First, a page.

Siemens: Digitalization gulf to widen between pharma leaders and laggards over next decade
The company said it commissioned independent research among 31 key players in the UK and Irish biopharma industry to discover key areas for business improvement. The study was conducted between late 2019 and early 2022, covering the period affected by the global pandemic.
The findings reveal that with much pharma manufacturing still employing heavy use of paper-based records, the adoption of electronic batch records can help streamline process operations, improve regulatory compliance, and reduce operational costs.
The report expects digital transformation in biopharmaceuticals to pick up speed across the rest of the decade, with an increasing gulf likely to open up between leaders and laggards.
Andrew Matthews, head of pharmaceuticals, Siemens, said the research underlines areas for consideration as identified from the wider industry and is designed to spark further discussion. He also noted that a percentage of pharma players have not heard of Industry 4.0 or Pharma 4.0, with some delegates at a recent event not up to speed on aspects on digitalization components such as digital twins.
The paper found that standardization of process control, data protocols and interchangeable plug-and-play components is a clear priority, both within pharma firms and between different participants – originators, R&D, subcontracted manufacturing, etc.
And a key trend anticipated by respondents, according to the report, is that contract development and manufacturing organizations (CDMOs) will become more digitally integrated with their originator clients. Consequently, it is believed that processes such as contract supply terms negotiations will be easier to set and monitor. “Similarly, administering production time slots, quantities and project management standards becomes far more transparent, easy and rapid-response. Much may be automated.”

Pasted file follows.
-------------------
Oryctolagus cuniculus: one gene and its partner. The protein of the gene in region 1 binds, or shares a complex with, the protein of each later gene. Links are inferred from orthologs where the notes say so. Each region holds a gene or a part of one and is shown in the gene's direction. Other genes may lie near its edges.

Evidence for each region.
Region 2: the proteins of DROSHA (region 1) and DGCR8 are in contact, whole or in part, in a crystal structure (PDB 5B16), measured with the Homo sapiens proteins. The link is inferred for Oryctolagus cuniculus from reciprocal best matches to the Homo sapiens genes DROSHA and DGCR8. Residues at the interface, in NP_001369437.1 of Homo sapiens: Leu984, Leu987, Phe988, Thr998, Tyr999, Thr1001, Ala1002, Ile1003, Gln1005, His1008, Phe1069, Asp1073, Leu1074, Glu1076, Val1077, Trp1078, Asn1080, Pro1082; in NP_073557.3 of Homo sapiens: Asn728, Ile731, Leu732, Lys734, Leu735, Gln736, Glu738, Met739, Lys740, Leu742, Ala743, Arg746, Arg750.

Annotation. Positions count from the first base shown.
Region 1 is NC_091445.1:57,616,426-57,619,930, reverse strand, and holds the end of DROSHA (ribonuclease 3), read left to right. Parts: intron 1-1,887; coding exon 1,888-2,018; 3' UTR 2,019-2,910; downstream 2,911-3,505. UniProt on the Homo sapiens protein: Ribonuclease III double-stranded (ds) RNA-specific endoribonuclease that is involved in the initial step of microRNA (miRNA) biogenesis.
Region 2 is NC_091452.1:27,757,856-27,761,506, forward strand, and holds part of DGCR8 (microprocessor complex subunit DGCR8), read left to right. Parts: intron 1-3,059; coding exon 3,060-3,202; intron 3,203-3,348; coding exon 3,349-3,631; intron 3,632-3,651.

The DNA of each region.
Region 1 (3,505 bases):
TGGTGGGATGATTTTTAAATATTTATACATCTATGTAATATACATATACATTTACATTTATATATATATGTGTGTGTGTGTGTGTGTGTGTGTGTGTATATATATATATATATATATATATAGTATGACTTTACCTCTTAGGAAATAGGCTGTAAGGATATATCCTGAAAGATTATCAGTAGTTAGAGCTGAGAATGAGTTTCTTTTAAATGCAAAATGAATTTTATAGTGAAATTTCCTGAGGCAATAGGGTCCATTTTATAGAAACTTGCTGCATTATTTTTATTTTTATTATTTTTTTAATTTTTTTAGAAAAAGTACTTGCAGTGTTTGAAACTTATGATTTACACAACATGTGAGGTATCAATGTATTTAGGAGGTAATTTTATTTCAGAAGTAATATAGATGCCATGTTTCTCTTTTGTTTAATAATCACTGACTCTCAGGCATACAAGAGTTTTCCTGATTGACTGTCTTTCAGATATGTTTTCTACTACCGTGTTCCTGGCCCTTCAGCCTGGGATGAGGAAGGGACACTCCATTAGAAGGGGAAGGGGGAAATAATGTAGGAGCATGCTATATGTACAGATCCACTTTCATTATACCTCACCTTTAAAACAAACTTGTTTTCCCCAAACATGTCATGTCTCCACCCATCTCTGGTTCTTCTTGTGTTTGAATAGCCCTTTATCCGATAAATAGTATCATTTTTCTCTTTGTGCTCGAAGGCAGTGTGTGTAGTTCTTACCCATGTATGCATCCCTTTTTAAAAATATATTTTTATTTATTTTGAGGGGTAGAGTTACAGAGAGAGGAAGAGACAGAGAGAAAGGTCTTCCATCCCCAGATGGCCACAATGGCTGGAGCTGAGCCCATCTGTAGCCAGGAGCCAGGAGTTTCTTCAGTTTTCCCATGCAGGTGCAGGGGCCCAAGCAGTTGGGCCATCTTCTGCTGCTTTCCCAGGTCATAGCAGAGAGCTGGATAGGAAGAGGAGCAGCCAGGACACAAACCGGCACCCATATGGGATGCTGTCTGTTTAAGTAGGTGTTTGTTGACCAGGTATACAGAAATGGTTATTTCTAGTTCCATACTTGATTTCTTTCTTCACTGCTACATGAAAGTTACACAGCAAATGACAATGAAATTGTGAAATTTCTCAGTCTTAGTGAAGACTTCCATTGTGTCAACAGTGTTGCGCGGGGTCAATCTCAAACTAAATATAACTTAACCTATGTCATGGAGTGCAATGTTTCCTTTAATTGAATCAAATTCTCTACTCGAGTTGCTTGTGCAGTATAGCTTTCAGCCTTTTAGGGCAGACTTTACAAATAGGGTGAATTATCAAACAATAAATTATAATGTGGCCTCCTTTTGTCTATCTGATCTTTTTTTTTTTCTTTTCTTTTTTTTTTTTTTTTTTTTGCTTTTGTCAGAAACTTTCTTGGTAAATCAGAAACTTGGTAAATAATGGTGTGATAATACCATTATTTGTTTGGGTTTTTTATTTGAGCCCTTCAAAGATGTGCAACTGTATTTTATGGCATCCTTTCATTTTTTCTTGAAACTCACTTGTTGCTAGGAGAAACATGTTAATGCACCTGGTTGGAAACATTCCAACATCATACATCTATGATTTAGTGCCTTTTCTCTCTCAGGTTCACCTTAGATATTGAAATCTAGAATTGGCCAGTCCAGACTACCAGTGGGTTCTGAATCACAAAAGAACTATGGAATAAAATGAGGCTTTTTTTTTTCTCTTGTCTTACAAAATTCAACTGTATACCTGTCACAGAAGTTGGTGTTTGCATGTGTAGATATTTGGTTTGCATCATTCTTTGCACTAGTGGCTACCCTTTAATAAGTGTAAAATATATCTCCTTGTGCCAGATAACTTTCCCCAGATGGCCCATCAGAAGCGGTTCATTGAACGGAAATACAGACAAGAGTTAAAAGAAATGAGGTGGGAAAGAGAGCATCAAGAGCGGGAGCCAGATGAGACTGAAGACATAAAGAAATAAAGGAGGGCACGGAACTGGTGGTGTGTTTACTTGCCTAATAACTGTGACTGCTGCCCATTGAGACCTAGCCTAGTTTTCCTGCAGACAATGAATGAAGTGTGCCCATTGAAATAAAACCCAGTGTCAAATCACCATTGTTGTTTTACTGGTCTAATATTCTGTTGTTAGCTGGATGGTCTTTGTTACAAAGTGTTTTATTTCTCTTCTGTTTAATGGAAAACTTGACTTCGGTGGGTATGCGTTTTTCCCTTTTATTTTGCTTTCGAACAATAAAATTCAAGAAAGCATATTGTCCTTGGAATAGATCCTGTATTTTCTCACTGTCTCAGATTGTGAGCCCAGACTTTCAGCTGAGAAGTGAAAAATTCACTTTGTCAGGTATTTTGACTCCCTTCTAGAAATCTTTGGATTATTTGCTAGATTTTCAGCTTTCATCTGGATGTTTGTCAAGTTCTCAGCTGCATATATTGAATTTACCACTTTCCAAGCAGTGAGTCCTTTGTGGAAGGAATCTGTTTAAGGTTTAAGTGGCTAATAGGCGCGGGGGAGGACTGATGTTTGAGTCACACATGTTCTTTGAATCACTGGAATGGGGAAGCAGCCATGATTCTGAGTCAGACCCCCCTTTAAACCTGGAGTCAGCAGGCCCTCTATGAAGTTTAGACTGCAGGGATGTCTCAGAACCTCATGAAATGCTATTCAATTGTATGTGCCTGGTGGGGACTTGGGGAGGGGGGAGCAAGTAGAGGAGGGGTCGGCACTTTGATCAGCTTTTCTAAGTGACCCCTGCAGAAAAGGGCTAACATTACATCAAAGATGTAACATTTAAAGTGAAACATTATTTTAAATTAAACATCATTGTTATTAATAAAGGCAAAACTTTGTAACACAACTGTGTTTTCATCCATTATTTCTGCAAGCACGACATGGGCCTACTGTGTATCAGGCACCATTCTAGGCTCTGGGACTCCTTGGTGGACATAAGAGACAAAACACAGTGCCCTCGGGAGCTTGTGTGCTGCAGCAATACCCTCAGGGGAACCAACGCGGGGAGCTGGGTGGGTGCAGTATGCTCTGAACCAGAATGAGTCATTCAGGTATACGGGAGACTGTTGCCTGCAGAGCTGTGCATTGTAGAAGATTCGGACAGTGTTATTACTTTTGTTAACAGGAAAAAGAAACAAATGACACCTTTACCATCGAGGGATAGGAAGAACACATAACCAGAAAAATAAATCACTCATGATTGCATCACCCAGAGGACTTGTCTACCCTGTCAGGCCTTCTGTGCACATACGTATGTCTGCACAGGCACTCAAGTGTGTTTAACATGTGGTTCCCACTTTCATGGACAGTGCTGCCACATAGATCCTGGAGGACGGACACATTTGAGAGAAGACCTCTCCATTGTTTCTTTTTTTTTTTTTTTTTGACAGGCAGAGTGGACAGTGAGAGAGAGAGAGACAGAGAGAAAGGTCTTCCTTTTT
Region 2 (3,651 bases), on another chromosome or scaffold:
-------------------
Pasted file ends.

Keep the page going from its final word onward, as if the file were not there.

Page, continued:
The authors also commented that, within the UK, the biotech and pharma services outsourcing market is expected to reach £4.1bn (US£4.7bn) by 2028, growing at a CAGR of 6.9%, citing data from a December 2021 market report.
“This marks a critical trend where product originators are increasingly outsourcing their discovery work to Contract Research Organisations (CROs) and a proportion of their manufacturing to Contract Manufacturing Organisations (CMOs).”
Drug discovery process
Some interviewees highlighted the importance of compressing the drug discovery process, in particular, using Industry 4.0 technology to accelerate the speed of new molecule development, such as through computational chemistry and data-driven discovery.
A number of examples of pioneering work in this field exist where data analytics and Artificial Intelligence (AI) are being used to accelerate the discovery process – rapidly generating testable hypotheses from complex, omic, and multi-omic biological data sets – in areas such as novel cancer drug targets and bioactive peptides, according to the findings.
AI can also help expand the drug discovery universe by making predictions in more novel areas of biology and chemistry, identifying relevant information faster and making links between biomedical entities often with relatively little information, commented the authors.
The mass of data produced in digitalized drug discovery also means firms can develop predictive analytics that spot and avoid failures early, saving time, costs and avoiding delays in the discovery process, they said.
A commentator confirmed that about 50% of late-stage clinical trials fail due to ineffective drug targets, resulting in only 15% of drugs advancing from Phase 2 to approval. As well as data-driven discovery, interviewees noted the importance of introducing robotics in the development laboratory, which can automate ‘menial and repetitive’ tasks such as creating many mammalian cell culture batches simultaneously and capture the emerging data.
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Reduced compliance costs
Visibility of digital data flows in all aspects of biopharma – from concept to clinic – is also contributing to regulatory supervision, reducing the burden on biopharma companies, and at the same time increasing hard-pressed regulators’ and notified bodies’ ability to scrutinise the industry, reads the publication.
"It’s only a matter of time before we see remote inspections by the regulators becoming the norm,” said one respondent.
Automated compliance and risk reporting – at least at the manufacturing level, if not (ultimately) across the whole supply chain can reduce compliance costs and build market and regulator confidence, said the authors.
Respondents are focusing on digitalizing as much as possible in the process line. For instance, small-scale bioreactors with automatic data collection, analysis, and visualization, allow much closer monitoring and control of process and performance parameters, found the paper.
This can in turn enable faster, more reliable, process line development and set-up; and the overall result is faster time to market. According to a respondent: “Digitalization is helping MES systems deliver better value, consolidating and defragmenting the management and process control visibility.”